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CS886 | Natural Language Computing Spring 2007

Organizational Meeting:
Tuesday 1 May 2007 3:00-4:00
DC2306C (AI Lab Conference Room)

All sessions will be held in the AI Lab conference room (DC2306C).
Copies of each text will be available for short-term loan at the DC Library Circulation Desk.

Course Overview

Natural Language systems have evolved tremendously in the past few years from dealing only with small handcrafted examples to extremely large, real-world applications.
This course is intended for any Computer Science graduate student interested in gaining an in-depth understanding of the main theoretical paradigms (symbolic and statistical) and applications being worked on by Natural Language researchers and system developers.

Participants will be expected to read widely and in-depth. There are no formal requirements other than interest in the topic and ability to read and analyze technical material. Some knowledge of linguistics or a second language would be helpful but is not necessary.

Grading will be based on class participation (40% for presentions of the readings and leading discussions; 20% for participating in discussions) and a term paper on a topic of your choice (40%). Auditors are welcome but will be expected to lead at least one discussion and to participate regularly in discussions.

If you are interested in this course and would like to do some background preparation on your own, the following textbook is recommended:

Daniel Jurafsky and James H. Martin
Speech and language processing: An introduction to natural language processing,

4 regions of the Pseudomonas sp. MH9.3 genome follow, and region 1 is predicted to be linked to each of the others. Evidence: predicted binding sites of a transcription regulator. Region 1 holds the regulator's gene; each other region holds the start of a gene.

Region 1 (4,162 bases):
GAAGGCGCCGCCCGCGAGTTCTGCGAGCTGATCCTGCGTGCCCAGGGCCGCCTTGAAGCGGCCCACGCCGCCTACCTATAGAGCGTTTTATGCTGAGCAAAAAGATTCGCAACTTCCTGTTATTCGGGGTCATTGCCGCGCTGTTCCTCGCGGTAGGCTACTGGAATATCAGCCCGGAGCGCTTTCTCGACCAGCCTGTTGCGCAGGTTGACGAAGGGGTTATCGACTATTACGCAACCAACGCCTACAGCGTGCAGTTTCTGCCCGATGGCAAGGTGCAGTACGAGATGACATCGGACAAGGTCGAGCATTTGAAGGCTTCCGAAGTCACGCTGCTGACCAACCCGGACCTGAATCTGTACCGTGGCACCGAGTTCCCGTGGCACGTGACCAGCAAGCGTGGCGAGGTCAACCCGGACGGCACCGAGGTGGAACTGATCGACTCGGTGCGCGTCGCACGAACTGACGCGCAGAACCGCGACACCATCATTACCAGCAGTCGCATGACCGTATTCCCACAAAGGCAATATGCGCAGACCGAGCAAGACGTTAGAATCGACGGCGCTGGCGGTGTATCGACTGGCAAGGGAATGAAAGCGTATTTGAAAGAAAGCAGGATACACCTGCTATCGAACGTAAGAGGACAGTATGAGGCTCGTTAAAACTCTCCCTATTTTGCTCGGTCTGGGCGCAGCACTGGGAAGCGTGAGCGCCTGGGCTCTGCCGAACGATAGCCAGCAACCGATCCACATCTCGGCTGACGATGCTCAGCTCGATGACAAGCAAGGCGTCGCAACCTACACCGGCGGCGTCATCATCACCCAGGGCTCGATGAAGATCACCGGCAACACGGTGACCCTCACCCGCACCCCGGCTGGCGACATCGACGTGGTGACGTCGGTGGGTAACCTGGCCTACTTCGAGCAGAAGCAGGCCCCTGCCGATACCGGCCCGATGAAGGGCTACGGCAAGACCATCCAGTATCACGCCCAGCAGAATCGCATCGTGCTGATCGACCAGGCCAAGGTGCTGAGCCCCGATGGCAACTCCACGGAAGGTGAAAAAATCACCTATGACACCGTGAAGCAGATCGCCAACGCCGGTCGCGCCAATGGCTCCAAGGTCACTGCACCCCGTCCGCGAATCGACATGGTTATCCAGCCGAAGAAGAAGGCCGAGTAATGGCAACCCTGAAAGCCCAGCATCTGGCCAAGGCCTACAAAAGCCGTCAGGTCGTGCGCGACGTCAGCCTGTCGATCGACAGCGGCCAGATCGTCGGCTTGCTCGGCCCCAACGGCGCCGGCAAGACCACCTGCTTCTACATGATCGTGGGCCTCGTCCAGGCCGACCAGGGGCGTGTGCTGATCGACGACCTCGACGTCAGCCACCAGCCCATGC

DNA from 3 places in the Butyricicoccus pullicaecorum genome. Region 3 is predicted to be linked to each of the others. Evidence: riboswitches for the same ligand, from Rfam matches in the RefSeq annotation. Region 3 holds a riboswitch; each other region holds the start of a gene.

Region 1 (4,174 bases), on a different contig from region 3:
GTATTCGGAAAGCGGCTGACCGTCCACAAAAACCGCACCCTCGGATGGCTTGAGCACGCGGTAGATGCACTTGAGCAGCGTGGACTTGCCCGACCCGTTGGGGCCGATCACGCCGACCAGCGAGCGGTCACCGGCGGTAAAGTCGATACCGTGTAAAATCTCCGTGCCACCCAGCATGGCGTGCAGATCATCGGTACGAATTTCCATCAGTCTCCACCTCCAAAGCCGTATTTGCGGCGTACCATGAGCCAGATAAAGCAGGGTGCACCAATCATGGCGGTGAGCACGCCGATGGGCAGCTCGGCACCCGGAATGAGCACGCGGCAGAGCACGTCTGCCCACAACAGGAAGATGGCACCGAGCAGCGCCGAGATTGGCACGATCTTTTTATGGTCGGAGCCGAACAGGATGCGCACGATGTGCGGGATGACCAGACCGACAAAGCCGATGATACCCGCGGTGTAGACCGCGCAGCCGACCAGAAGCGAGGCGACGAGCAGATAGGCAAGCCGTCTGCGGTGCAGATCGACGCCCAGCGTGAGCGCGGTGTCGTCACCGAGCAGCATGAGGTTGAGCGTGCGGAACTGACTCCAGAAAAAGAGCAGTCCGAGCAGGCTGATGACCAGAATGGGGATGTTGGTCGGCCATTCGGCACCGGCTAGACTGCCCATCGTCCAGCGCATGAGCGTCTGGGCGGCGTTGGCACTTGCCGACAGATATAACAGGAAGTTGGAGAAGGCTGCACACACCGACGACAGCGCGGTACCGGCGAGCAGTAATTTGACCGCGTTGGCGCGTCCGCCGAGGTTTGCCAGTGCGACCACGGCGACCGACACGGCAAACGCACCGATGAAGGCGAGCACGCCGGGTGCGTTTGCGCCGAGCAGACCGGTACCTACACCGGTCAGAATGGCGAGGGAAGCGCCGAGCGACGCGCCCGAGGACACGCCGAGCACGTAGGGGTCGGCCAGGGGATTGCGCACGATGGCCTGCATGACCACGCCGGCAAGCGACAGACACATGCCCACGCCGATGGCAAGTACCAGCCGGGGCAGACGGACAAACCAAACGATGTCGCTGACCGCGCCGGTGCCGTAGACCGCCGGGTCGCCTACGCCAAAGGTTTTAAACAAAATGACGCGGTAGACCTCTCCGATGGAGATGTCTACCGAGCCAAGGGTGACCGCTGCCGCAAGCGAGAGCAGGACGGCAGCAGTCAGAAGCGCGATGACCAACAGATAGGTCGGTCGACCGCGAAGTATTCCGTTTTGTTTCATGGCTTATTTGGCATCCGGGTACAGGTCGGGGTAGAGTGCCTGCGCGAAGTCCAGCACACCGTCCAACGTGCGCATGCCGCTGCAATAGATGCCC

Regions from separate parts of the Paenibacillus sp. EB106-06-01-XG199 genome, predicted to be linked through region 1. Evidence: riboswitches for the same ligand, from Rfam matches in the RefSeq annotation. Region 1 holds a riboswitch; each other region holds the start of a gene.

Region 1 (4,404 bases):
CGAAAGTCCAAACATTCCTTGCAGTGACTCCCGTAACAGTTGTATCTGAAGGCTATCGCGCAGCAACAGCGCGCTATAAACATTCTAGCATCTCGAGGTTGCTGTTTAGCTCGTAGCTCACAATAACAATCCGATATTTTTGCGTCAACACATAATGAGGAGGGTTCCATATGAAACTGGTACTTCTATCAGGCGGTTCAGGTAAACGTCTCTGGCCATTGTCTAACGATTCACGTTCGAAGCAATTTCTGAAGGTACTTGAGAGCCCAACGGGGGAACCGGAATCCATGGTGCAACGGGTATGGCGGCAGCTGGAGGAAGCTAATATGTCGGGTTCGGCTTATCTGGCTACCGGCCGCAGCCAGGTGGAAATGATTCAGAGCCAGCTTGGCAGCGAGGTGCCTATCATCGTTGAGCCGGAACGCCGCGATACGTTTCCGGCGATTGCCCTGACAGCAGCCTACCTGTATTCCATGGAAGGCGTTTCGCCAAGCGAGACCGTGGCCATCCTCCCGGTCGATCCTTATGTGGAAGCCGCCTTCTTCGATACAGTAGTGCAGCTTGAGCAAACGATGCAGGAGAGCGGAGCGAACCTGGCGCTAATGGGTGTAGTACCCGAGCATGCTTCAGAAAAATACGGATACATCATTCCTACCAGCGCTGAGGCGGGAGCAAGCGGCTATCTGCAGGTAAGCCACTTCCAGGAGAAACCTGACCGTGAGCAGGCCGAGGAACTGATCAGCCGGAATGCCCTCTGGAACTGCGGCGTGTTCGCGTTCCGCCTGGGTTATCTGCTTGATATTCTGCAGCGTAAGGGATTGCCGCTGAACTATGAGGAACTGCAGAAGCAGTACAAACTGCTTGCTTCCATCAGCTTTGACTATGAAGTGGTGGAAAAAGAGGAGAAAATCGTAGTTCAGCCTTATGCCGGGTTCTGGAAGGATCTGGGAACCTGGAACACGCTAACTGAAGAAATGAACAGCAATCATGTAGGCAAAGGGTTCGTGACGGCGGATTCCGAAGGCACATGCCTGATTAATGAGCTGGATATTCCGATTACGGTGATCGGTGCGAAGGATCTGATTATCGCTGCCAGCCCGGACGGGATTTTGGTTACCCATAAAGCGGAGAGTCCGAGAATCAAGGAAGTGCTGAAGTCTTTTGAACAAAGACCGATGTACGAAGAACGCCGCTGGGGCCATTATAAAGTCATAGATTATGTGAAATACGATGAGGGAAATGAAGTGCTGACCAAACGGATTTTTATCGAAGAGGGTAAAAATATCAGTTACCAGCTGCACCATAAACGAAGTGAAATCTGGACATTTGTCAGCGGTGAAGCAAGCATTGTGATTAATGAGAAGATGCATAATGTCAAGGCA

computational linguistics and speech recognition

Prentice Hall, 2000

DC Library Short-term loan call number: UWD 1488


Course Outline

SESSIONS 1 and 2: Psycholinguistics (Group presentations)

Session 1

Thursday 3 May 10:00-12:00 DC2306C


Steven Pinker,
The language instinct: How the mind creates language,
Perennial Classics, 2000.

DC Library Short-term loan call number: UWD XXXX

Chapter 3 Mentalese
Chapter 4 How Language Works

Session 2

Thursday 10 May 2:30-4:00 DC2306C


Pinker (continued)
Chapter 10 Language Organs and Grammar Genes
Chapter 11 The Big Bang
Chapter 13 Mind Design

SESSIONS 3 and 4: Ontologies for Natural Language Computing

Session 3: Standard Linguistic Ontologies

Thursday 17 May 2:30-4:00 DC2306C


Christiane Fellbaum (editor),
WordNet: An electronic lexical database,
The MIT Press, 1998.

DC Library Short-term loan call number: UWD 1408

Chapter 1 Nouns in WordNet

Selected Papers from FrameNet Project:

Collin F. Baker, Charles J. Fillmore, and John B. Lowe,
"The Berkeley FrameNet project",
Proceedings of COLING-ACL, Montreal, Canada, 1998.


Charles J. Fillmore, Charles Wooters, and Collin F. Baker,
"Building a large lexical databank which provides deep semantics",
Proceedings of the Pacific Asian Conference on Language, Information and Computation, Hong Kong, 2001.


Session 4: Automated Ontology Learning

Thursday 24 May 2:30-4:00 DC2306C


M. Shamsfard and A.A. Barforoush,
"The state of the art in ontology learning: A framework for comparison",
The Knowledge Engineering Review, 18(4):293-316, 2003.

M. Shamsfard and A.A. Barforoush,
"Ontology learning from natural language texts",
International Journal of Human-Computer Studies, 60(1):17-63, 2004.